If relying strictly on earnings to guide your investments, how do you know what to follow? The estimates above vary by as much as 7% to nearly 50%, and these are just projections for the next two years!
Now don't get me wrong, company earnings are the mother's milk of all that exists for a company's long-term prospects. Growing earnings and/or the speculation for expected future earnings are what drives an increasing share price in the market. However, as market sentiment ebbs and flows, what people are willing to pay for those earnings changes on a continual basis, and as shown above there is a wide range of expectations among analysts on what different companies will earn going forward.
A Different Way To Invest
I began reading articles on Seeking Alpha in early 2013 as I was doing some research into the tax implication of holding REITs and MLPs on a portfolio. Along the way I happened to run across some articles by a few authors specializing in "dividend growth" investing.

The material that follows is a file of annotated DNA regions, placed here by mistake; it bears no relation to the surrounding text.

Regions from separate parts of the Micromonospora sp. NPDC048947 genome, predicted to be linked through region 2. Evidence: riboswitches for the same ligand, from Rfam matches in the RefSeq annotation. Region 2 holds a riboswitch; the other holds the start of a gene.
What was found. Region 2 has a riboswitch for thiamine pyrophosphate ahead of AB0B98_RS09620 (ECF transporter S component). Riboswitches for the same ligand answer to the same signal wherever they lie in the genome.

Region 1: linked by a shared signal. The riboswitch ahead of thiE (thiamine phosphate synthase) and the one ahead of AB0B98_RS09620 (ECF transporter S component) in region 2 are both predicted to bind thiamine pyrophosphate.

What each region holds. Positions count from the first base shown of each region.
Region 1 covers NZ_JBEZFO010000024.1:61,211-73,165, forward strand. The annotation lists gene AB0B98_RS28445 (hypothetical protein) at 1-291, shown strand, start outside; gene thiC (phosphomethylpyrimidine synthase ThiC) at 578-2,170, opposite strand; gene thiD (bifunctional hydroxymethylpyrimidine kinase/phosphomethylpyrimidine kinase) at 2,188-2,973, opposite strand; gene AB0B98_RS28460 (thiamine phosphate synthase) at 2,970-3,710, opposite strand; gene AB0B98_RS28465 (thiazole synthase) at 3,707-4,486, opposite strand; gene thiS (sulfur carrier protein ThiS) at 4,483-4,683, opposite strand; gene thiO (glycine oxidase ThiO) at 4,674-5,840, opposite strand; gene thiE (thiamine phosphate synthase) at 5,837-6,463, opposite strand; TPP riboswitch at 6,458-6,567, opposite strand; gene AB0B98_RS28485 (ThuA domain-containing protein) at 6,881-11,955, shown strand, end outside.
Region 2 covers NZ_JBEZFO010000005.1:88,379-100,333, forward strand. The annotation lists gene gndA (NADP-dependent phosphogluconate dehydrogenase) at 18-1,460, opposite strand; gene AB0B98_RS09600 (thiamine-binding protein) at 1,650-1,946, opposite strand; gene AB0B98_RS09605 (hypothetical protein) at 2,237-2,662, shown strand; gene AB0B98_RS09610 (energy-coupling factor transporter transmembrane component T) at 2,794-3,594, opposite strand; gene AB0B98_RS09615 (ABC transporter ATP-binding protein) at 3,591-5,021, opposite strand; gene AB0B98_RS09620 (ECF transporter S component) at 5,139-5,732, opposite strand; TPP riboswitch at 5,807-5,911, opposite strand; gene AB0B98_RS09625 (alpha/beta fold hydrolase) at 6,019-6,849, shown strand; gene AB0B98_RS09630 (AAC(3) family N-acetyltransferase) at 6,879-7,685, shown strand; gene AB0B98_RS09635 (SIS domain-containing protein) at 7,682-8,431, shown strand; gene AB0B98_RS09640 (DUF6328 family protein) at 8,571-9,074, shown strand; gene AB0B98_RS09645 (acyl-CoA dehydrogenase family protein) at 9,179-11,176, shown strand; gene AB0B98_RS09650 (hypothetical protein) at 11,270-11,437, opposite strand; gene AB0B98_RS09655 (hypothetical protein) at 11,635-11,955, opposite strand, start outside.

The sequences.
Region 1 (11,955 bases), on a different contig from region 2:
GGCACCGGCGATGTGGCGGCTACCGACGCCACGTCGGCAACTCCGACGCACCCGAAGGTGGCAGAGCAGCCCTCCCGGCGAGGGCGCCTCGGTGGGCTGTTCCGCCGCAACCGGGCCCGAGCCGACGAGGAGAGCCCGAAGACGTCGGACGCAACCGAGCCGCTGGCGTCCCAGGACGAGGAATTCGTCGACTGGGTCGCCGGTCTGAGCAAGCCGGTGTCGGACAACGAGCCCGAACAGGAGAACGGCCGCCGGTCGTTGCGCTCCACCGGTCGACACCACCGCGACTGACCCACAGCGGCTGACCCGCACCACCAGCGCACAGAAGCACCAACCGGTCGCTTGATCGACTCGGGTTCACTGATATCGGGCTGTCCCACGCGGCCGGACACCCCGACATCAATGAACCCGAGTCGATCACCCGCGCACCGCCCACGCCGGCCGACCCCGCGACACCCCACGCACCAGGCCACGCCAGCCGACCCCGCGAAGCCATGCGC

Up to this point, I had strictly been a "total return" investor, which in reality is more of a trader than an investor. I would frequently buy positions in the hot names, fast growers and high risers only to see the tides turn and the bottom fall out. Chinese stocks, nano-tech stocks, HD television manufacturers, rare earth metal mining stocks -- you name it, I probably owned it. The end result would be one of two scenarios: I would either sell too soon after getting a big gain and then watch the stock rise another three- or four-fold; or I would hold losers for too long and see a complete loss of capital. This strong desire to look for potential "home runs" rather than focusing on a proven track record and hitting "singles" and "doubles" led to a pretty low investing batting average and generally lousy returns.